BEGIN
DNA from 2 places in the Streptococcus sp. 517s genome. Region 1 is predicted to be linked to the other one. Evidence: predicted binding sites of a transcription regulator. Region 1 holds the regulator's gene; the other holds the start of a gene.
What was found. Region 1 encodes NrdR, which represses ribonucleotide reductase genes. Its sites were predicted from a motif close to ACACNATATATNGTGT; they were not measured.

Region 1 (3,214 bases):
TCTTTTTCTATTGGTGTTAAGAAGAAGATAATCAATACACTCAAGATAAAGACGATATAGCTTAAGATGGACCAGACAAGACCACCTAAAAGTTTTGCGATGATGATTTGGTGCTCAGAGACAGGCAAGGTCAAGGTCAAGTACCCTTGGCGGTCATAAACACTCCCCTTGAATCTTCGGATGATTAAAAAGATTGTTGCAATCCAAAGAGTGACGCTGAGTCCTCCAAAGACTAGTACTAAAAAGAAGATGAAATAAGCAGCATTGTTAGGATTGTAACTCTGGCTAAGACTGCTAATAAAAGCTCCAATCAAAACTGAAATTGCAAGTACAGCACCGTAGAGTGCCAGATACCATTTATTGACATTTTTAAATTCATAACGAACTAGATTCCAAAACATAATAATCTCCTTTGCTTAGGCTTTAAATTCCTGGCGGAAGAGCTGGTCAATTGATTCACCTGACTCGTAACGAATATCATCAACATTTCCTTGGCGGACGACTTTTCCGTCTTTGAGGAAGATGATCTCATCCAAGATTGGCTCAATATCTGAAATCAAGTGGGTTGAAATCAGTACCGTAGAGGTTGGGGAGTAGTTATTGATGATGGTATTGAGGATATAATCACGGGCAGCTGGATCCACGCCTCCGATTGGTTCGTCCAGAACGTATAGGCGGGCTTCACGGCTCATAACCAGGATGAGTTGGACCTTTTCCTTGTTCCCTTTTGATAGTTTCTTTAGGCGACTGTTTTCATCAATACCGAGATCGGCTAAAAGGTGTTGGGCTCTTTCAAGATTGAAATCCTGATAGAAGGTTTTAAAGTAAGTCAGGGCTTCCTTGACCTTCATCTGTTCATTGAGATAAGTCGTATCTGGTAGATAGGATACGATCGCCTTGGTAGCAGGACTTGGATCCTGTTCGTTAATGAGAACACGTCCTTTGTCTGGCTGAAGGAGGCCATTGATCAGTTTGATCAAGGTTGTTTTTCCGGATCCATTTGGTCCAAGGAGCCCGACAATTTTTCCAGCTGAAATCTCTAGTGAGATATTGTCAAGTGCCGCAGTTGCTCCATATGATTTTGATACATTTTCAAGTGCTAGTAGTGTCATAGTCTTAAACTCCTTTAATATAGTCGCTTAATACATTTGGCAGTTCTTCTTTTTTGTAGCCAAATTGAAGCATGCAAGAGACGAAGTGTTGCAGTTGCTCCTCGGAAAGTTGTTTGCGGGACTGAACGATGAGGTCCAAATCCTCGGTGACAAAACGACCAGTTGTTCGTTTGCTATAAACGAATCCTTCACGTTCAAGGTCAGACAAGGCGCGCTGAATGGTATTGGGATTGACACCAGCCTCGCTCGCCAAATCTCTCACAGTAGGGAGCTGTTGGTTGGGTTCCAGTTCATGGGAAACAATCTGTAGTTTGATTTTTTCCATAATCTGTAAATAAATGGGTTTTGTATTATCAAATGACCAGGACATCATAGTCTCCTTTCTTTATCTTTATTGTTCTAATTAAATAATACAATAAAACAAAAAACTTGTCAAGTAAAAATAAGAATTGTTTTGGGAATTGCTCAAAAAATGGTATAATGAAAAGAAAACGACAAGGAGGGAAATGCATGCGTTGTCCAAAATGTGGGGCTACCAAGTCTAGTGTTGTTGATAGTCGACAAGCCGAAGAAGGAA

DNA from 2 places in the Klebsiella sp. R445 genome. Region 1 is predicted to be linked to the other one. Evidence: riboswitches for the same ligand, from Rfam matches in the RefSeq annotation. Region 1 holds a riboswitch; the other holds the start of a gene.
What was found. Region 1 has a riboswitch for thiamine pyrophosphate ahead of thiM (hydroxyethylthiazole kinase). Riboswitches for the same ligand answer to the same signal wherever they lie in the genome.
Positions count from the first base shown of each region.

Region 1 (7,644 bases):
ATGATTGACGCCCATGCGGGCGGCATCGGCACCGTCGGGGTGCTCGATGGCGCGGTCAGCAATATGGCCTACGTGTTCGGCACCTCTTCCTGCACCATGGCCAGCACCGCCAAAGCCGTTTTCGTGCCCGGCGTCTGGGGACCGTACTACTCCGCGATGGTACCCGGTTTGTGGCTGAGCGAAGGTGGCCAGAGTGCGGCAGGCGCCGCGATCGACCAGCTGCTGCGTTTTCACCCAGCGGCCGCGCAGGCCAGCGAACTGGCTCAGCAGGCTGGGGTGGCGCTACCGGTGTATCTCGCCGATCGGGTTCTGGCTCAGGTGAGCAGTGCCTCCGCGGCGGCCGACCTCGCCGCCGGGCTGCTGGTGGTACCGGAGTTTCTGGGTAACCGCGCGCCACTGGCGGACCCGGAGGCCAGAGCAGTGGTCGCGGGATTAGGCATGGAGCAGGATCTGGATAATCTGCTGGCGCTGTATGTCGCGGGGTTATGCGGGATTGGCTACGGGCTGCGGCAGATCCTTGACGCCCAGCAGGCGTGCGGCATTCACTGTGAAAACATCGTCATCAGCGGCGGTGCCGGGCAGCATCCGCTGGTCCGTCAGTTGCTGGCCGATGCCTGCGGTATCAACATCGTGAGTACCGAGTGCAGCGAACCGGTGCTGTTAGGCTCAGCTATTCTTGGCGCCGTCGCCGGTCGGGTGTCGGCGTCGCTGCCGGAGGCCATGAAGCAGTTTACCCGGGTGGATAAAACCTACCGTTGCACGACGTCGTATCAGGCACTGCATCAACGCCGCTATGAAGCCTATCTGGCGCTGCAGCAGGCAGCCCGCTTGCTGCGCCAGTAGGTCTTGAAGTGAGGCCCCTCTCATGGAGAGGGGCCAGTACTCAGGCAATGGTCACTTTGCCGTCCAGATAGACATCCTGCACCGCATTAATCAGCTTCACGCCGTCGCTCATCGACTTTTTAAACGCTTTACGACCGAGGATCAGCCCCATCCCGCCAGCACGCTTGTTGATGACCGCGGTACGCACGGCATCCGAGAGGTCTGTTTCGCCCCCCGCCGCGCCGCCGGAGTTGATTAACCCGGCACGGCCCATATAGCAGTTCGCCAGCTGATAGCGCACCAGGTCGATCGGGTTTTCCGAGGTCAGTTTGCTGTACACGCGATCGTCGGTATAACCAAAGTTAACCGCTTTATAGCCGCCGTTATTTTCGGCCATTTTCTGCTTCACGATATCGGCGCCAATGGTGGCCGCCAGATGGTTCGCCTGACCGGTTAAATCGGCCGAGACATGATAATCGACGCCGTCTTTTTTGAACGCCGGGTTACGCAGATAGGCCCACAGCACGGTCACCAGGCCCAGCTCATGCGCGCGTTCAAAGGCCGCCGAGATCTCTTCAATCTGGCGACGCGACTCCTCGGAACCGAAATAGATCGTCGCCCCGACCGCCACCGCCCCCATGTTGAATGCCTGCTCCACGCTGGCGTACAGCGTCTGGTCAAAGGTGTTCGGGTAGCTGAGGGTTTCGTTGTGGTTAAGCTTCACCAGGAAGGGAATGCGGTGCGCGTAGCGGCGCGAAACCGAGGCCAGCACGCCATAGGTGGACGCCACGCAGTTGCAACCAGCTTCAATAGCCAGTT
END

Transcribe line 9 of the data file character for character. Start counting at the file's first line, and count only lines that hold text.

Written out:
ATGATTGACGCCCATGCGGGCGGCATCGGCACCGTCGGGGTGCTCGATGGCGCGGTCAGCAATATGGCCTACGTGTTCGGCACCTCTTCCTGCACCATGGCCAGCACCGCCAAAGCCGTTTTCGTGCCCGGCGTCTGGGGACCGTACTACTCCGCGATGGTACCCGGTTTGTGGCTGAGCGAAGGTGGCCAGAGTGCGGCAGGCGCCGCGATCGACCAGCTGCTGCGTTTTCACCCAGCGGCCGCGCAGGCCAGCGAACTGGCTCAGCAGGCTGGGGTGGCGCTACCGGTGTATCTCGCCGATCGGGTTCTGGCTCAGGTGAGCAGTGCCTCCGCGGCGGCCGACCTCGCCGCCGGGCTGCTGGTGGTACCGGAGTTTCTGGGTAACCGCGCGCCACTGGCGGACCCGGAGGCCAGAGCAGTGGTCGCGGGATTAGGCATGGAGCAGGATCTGGATAATCTGCTGGCGCTGTATGTCGCGGGGTTATGCGGGATTGGCTACGGGCTGCGGCAGATCCTTGACGCCCAGCAGGCGTGCGGCATTCACTGTGAAAACATCGTCATCAGCGGCGGTGCCGGGCAGCATCCGCTGGTCCGTCAGTTGCTGGCCGATGCCTGCGGTATCAACATCGTGAGTACCGAGTGCAGCGAACCGGTGCTGTTAGGCTCAGCTATTCTTGGCGCCGTCGCCGGTCGGGTGTCGGCGTCGCTGCCGGAGGCCATGAAGCAGTTTACCCGGGTGGATAAAACCTACCGTTGCACGACGTCGTATCAGGCACTGCATCAACGCCGCTATGAAGCCTATCTGGCGCTGCAGCAGGCAGCCCGCTTGCTGCGCCAGTAGGTCTTGAAGTGAGGCCCCTCTCATGGAGAGGGGCCAGTACTCAGGCAATGGTCACTTTGCCGTCCAGATAGACATCCTGCACCGCATTAATCAGCTTCACGCCGTCGCTCATCGACTTTTTAAACGCTTTACGACCGAGGATCAGCCCCATCCCGCCAGCACGCTTGTTGATGACCGCGGTACGCACGGCATCCGAGAGGTCTGTTTCGCCCCCCGCCGCGCCGCCGGAGTTGATTAACCCGGCACGGCCCATATAGCAGTTCGCCAGCTGATAGCGCACCAGGTCGATCGGGTTTTCCGAGGTCAGTTTGCTGTACACGCGATCGTCGGTATAACCAAAGTTAACCGCTTTATAGCCGCCGTTATTTTCGGCCATTTTCTGCTTCACGATATCGGCGCCAATGGTGGCCGCCAGATGGTTCGCCTGACCGGTTAAATCGGCCGAGACATGATAATCGACGCCGTCTTTTTTGAACGCCGGGTTACGCAGATAGGCCCACAGCACGGTCACCAGGCCCAGCTCATGCGCGCGTTCAAAGGCCGCCGAGATCTCTTCAATCTGGCGACGCGACTCCTCGGAACCGAAATAGATCGTCGCCCCGACCGCCACCGCCCCCATGTTGAATGCCTGCTCCACGCTGGCGTACAGCGTCTGGTCAAAGGTGTTCGGGTAGCTGAGGGTTTCGTTGTGGTTAAGCTTCACCAGGAAGGGAATGCGGTGCGCGTAGCGGCGCGAAACCGAGGCCAGCACGCCATAGGTGGACGCCACGCAGTTGCAACCAGCTTCAATAGCCAGTT